Bridge To Poland offers small group study tours to Poland that focus on Jewish life – but, these are not Jewish roots tours. Bridge To Poland trips look at 1000 years of Jewish life in Poland and they are for anyone of any religion or of no religion interested in Polish Jewish history and in how it is being commemorated and also Jewish life in Poland today. Bridge To Poland trips also look at the experience of non-Jews in Poland as that cannot be separated from the Jewish experience. Each year one or two trips are offered that are open to all.

Trips can also be custom designed for schools, synagogues, churches, interfaith groups, families and individuals in cooperation with you.

Lublin (16 of 325).jpg

Bridge To Poland creates trips tailored to your group’s interests. Whether your group is multi-faith or all one faith, Bridge To Poland will open up participants’ eyes and hearts and minds. Together we will explore Jewish history in Poland, not only the recent tragic 20th-century history but also the rich Jewish life which flourished there for centuries. We will examine how Poles today are incorporating Jewish history into their own historiography and see first hand several different ways this is being done. From the new Museum of Polish Jewish History (POLIN), to a performance of an Isaac Bashevis Singer story by a non-Jewish Pole, to a sing-along of Polish and Yiddish songs, participants will witness the perhaps surprising “renaissance” of Jewish culture in Poland today.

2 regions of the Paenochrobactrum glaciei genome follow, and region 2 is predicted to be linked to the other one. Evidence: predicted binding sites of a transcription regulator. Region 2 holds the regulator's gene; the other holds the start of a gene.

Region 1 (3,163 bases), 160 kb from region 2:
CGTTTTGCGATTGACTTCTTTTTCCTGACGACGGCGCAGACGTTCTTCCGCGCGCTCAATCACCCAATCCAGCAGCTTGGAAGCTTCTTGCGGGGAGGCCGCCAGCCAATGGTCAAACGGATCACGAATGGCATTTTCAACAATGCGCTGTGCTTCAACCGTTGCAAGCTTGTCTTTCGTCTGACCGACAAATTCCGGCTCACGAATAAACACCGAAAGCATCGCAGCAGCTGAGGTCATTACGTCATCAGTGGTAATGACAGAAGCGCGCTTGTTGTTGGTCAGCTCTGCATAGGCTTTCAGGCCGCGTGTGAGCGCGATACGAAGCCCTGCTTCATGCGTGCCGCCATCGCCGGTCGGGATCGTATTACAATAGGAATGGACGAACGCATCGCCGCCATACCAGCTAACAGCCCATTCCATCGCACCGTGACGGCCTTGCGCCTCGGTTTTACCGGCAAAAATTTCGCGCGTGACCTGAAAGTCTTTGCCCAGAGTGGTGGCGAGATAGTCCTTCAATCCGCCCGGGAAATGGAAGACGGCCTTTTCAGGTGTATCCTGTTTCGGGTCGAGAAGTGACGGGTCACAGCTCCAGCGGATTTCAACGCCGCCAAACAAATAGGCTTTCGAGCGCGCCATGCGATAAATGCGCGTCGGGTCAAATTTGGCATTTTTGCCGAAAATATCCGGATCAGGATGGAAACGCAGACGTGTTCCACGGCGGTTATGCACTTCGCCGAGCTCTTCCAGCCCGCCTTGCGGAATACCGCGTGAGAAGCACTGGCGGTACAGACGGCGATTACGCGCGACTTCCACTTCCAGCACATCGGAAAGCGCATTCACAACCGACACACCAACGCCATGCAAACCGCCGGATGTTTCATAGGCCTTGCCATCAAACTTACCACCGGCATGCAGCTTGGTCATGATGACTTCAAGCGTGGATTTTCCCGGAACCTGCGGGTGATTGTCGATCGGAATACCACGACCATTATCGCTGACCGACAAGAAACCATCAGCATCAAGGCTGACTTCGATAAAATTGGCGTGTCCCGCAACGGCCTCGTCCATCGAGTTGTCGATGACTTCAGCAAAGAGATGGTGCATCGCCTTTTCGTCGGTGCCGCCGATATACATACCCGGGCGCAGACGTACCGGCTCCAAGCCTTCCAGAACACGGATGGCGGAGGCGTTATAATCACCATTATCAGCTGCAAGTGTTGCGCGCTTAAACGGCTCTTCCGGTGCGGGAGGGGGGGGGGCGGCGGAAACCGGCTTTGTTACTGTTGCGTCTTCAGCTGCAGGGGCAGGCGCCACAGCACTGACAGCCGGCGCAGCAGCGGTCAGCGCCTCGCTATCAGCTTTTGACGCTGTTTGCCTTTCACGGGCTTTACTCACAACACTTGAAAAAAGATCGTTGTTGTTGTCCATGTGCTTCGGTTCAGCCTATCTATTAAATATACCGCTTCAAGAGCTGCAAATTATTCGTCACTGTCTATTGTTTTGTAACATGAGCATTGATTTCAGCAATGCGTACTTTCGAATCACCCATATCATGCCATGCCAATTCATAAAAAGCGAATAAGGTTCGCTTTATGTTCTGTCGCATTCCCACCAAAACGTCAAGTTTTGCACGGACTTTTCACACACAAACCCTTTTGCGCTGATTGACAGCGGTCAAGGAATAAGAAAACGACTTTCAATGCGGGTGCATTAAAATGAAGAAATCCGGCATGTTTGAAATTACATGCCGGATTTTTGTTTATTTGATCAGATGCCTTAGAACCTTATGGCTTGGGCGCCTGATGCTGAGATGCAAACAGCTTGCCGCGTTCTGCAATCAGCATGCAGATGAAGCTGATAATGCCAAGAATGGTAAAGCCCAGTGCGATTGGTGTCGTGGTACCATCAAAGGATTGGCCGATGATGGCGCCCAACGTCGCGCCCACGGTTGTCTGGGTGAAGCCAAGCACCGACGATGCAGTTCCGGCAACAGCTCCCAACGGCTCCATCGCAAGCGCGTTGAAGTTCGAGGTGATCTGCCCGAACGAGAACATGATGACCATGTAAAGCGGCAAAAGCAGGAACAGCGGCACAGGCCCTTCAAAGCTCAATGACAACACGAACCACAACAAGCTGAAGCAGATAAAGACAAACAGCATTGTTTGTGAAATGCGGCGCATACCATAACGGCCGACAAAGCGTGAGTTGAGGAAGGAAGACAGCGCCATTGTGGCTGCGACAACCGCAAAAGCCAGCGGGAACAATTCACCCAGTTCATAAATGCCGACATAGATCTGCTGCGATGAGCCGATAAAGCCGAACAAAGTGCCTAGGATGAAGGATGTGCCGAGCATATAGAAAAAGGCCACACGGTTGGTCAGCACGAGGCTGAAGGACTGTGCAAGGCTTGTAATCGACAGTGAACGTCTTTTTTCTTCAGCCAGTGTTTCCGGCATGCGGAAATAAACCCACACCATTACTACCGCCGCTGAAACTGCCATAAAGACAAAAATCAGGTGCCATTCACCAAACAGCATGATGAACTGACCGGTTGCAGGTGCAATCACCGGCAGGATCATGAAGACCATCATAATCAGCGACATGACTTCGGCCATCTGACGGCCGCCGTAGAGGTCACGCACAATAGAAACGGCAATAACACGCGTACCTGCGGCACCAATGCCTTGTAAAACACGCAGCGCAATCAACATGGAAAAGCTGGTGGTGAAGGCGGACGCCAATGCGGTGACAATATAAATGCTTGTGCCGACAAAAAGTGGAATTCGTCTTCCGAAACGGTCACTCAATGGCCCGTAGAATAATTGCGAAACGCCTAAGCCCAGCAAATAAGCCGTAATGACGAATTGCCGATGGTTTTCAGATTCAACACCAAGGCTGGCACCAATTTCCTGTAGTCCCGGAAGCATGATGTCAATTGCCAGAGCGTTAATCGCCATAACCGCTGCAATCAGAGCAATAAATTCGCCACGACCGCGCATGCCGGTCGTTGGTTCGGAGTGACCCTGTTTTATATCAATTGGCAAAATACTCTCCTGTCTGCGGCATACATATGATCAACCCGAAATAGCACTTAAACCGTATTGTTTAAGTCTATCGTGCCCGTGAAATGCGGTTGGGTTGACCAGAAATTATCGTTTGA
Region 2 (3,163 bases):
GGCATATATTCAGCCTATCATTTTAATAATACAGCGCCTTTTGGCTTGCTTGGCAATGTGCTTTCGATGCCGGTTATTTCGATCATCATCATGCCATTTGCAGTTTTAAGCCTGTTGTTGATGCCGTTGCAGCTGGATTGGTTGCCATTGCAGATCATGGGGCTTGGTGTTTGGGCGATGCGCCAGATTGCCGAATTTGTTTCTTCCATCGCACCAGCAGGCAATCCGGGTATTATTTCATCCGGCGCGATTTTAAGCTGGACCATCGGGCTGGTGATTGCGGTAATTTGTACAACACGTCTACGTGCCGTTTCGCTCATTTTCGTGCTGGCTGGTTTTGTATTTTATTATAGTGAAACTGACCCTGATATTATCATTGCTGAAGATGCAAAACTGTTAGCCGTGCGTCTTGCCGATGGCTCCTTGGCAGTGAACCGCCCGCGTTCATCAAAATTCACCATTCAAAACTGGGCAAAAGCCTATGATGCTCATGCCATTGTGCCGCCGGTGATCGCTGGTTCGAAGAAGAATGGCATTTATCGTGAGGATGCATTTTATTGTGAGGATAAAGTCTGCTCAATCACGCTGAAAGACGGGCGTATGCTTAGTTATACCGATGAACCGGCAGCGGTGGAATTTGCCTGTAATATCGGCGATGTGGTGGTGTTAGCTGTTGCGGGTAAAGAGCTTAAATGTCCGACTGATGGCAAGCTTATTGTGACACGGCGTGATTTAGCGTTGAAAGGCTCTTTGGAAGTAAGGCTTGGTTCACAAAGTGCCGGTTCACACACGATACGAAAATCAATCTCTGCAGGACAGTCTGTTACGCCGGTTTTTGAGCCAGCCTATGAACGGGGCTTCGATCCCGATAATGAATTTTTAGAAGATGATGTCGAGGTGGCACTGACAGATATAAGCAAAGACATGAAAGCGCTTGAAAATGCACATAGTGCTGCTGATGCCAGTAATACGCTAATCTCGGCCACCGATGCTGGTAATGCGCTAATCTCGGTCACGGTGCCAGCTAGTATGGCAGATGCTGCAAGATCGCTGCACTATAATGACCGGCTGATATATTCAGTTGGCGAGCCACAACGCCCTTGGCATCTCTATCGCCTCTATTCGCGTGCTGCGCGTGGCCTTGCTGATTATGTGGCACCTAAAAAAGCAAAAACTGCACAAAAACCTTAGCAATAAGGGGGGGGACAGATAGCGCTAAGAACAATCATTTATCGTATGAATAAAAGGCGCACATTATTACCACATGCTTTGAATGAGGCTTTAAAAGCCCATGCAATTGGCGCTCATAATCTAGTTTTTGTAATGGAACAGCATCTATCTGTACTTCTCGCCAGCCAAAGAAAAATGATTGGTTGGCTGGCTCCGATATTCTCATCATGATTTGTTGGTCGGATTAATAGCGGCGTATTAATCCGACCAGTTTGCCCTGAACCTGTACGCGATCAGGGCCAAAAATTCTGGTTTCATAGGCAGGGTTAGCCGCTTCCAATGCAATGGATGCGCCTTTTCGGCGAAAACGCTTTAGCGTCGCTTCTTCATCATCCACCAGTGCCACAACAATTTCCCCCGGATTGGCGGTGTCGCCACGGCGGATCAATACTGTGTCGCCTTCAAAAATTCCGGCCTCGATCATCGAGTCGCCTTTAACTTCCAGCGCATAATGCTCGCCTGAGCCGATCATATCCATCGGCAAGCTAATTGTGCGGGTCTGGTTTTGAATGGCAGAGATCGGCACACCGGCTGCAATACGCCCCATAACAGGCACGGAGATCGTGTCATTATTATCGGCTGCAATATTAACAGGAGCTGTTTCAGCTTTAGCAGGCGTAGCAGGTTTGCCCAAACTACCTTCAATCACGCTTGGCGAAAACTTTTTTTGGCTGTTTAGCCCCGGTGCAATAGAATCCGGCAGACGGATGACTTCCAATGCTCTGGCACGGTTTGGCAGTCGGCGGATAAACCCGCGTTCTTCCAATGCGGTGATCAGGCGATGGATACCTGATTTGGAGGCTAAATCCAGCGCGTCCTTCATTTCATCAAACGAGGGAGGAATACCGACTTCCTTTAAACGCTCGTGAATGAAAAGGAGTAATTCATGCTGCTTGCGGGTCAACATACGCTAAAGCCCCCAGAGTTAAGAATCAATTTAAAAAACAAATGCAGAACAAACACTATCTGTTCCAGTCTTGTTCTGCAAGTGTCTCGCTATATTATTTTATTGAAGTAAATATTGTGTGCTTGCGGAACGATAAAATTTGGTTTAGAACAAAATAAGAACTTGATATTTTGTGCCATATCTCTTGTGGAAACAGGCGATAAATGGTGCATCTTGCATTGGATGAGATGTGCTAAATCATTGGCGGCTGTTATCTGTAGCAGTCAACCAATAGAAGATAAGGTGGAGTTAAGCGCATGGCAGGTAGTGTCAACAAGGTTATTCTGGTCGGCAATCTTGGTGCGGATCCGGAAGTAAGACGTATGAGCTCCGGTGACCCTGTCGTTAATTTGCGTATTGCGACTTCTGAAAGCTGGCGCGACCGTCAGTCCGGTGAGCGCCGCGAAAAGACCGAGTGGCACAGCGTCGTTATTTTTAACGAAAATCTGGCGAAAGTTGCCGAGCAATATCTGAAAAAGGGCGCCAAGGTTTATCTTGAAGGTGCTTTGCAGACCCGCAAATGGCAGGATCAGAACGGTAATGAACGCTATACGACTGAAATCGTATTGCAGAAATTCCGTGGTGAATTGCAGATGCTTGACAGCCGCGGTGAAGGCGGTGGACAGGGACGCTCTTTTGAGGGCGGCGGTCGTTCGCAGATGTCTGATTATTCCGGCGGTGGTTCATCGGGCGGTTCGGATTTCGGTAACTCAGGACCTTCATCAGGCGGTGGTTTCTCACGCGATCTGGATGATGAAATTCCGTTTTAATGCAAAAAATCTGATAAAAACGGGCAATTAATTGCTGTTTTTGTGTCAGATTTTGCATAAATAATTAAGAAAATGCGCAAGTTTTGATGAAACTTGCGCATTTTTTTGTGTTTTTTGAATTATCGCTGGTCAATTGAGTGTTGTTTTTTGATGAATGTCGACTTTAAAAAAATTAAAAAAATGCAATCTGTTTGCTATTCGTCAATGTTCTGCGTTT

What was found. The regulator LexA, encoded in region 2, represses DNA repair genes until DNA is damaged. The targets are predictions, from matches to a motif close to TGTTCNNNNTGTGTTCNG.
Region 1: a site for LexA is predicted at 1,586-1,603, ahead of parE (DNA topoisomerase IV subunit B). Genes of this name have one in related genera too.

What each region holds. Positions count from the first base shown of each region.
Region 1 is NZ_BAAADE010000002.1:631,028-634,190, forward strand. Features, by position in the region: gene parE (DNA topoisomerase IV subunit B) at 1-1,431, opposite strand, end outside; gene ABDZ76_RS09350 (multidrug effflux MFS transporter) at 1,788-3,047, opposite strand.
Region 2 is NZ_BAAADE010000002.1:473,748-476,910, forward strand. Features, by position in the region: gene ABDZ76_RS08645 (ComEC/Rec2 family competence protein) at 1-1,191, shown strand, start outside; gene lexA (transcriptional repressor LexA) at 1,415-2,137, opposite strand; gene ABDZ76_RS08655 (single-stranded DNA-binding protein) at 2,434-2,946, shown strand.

Complex questions will be dealt with on Bridge To Poland trips:

  • How do we honor the suffering of the Poles without forgetting the unique experience of Jews in Nazi-occupied Poland?
  • What was the relationship between Christian and Jewish Poles before, during and after World War II?
  • How is collective memory of World War II and the Holocaust different for Poles of Christian and Jewish origin?
  • How can we honor the Righteous Among the Nations who risked their lives to save Jews during World War II?
  • Can we celebrate the rich, cultural legacy and vibrant lives of the Jews of Poland (90% of whom were murdered in the Holocaust) and not view them only as victims and martyrs?
  • How do we honor both those who perished and those Jews who live in Poland today.